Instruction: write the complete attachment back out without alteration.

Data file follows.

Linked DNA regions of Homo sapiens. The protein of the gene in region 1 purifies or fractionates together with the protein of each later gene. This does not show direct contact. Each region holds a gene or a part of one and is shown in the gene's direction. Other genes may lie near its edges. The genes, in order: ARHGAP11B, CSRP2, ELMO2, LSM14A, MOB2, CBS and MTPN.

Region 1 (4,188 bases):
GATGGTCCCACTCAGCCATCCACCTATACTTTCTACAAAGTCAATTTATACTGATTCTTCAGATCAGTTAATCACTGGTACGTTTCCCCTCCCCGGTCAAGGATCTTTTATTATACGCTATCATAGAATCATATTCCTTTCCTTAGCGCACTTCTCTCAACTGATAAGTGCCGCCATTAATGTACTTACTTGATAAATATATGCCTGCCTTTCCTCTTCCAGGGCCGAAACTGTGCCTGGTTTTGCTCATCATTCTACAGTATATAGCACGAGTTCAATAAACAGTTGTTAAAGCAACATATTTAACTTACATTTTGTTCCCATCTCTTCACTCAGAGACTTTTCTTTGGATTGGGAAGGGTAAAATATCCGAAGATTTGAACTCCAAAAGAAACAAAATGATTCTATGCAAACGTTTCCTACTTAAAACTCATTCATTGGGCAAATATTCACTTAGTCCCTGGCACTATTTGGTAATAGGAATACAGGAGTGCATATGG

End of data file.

Linked DNA regions of Homo sapiens. The protein of the gene in region 1 purifies or fractionates together with the protein of each later gene. This does not show direct contact. Each region holds a gene or a part of one and is shown in the gene's direction. Other genes may lie near its edges. The genes, in order: ARHGAP11B, CSRP2, ELMO2, LSM14A, MOB2, CBS and MTPN.

Region 1 (4,188 bases):
GATGGTCCCACTCAGCCATCCACCTATACTTTCTACAAAGTCAATTTATACTGATTCTTCAGATCAGTTAATCACTGGTACGTTTCCCCTCCCCGGTCAAGGATCTTTTATTATACGCTATCATAGAATCATATTCCTTTCCTTAGCGCACTTCTCTCAACTGATAAGTGCCGCCATTAATGTACTTACTTGATAAATATATGCCTGCCTTTCCTCTTCCAGGGCCGAAACTGTGCCTGGTTTTGCTCATCATTCTACAGTATATAGCACGAGTTCAATAAACAGTTGTTAAAGCAACATATTTAACTTACATTTTGTTCCCATCTCTTCACTCAGAGACTTTTCTTTGGATTGGGAAGGGTAAAATATCCGAAGATTTGAACTCCAAAAGAAACAAAATGATTCTATGCAAACGTTTCCTACTTAAAACTCATTCATTGGGCAAATATTCACTTAGTCCCTGGCACTATTTGGTAATAGGAATACAGGAGTGCATATGG